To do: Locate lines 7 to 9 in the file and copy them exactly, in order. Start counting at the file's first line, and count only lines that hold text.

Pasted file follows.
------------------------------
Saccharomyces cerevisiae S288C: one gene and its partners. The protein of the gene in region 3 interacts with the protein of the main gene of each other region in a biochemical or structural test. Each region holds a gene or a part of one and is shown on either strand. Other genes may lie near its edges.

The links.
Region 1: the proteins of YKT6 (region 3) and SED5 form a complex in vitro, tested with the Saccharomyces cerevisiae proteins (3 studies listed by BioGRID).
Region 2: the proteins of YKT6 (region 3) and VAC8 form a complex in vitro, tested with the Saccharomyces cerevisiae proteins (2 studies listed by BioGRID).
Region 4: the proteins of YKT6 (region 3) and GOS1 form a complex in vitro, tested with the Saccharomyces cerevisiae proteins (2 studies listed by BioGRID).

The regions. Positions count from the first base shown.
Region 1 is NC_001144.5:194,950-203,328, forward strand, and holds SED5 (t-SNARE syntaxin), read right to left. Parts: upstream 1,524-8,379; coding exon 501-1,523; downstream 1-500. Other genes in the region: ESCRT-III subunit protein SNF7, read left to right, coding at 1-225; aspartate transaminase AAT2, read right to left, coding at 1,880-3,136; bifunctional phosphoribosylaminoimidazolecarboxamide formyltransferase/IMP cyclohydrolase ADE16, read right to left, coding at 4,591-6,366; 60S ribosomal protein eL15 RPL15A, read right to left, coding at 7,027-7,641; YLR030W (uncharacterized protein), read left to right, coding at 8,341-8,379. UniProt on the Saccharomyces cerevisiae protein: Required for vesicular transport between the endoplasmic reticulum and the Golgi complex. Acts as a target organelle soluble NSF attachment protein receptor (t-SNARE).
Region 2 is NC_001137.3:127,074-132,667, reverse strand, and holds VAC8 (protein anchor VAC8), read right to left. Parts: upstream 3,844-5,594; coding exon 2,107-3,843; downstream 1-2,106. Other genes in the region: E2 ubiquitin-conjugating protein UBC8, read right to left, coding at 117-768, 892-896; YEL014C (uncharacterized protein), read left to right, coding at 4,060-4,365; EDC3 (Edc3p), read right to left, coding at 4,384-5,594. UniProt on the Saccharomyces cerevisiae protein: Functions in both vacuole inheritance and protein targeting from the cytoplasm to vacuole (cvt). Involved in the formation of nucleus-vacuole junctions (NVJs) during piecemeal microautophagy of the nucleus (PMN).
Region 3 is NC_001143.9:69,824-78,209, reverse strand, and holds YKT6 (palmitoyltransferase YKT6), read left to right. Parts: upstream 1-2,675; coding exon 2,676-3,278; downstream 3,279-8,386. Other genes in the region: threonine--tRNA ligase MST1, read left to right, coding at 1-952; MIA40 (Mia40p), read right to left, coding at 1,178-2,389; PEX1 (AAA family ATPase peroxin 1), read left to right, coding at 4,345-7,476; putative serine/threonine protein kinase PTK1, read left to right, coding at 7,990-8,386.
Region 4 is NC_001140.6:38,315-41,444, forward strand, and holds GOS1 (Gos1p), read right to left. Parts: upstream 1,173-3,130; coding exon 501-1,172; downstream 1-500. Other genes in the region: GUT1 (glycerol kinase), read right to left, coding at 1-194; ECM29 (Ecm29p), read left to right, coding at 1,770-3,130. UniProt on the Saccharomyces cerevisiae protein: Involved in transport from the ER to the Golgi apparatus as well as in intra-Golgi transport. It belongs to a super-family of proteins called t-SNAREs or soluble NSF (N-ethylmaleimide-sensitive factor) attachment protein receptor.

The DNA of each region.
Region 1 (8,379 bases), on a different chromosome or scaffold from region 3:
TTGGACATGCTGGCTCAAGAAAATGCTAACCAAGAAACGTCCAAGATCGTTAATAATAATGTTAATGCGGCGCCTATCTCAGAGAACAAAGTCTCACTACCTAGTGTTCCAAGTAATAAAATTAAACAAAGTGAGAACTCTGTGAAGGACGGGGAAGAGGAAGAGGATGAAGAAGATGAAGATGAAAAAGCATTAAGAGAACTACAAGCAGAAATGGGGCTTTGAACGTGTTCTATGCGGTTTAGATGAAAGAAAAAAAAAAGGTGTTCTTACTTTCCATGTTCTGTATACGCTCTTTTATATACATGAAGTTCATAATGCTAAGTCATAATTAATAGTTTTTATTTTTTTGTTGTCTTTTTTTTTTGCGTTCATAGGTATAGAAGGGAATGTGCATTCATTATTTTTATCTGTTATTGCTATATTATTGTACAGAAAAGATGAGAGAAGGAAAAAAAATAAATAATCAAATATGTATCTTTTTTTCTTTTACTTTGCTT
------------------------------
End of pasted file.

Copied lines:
Region 1 is NC_001144.5:194,950-203,328, forward strand, and holds SED5 (t-SNARE syntaxin), read right to left. Parts: upstream 1,524-8,379; coding exon 501-1,523; downstream 1-500. Other genes in the region: ESCRT-III subunit protein SNF7, read left to right, coding at 1-225; aspartate transaminase AAT2, read right to left, coding at 1,880-3,136; bifunctional phosphoribosylaminoimidazolecarboxamide formyltransferase/IMP cyclohydrolase ADE16, read right to left, coding at 4,591-6,366; 60S ribosomal protein eL15 RPL15A, read right to left, coding at 7,027-7,641; YLR030W (uncharacterized protein), read left to right, coding at 8,341-8,379. UniProt on the Saccharomyces cerevisiae protein: Required for vesicular transport between the endoplasmic reticulum and the Golgi complex. Acts as a target organelle soluble NSF attachment protein receptor (t-SNARE).
Region 2 is NC_001137.3:127,074-132,667, reverse strand, and holds VAC8 (protein anchor VAC8), read right to left. Parts: upstream 3,844-5,594; coding exon 2,107-3,843; downstream 1-2,106. Other genes in the region: E2 ubiquitin-conjugating protein UBC8, read right to left, coding at 117-768, 892-896; YEL014C (uncharacterized protein), read left to right, coding at 4,060-4,365; EDC3 (Edc3p), read right to left, coding at 4,384-5,594. UniProt on the Saccharomyces cerevisiae protein: Functions in both vacuole inheritance and protein targeting from the cytoplasm to vacuole (cvt). Involved in the formation of nucleus-vacuole junctions (NVJs) during piecemeal microautophagy of the nucleus (PMN).
Region 3 is NC_001143.9:69,824-78,209, reverse strand, and holds YKT6 (palmitoyltransferase YKT6), read left to right. Parts: upstream 1-2,675; coding exon 2,676-3,278; downstream 3,279-8,386. Other genes in the region: threonine--tRNA ligase MST1, read left to right, coding at 1-952; MIA40 (Mia40p), read right to left, coding at 1,178-2,389; PEX1 (AAA family ATPase peroxin 1), read left to right, coding at 4,345-7,476; putative serine/threonine protein kinase PTK1, read left to right, coding at 7,990-8,386.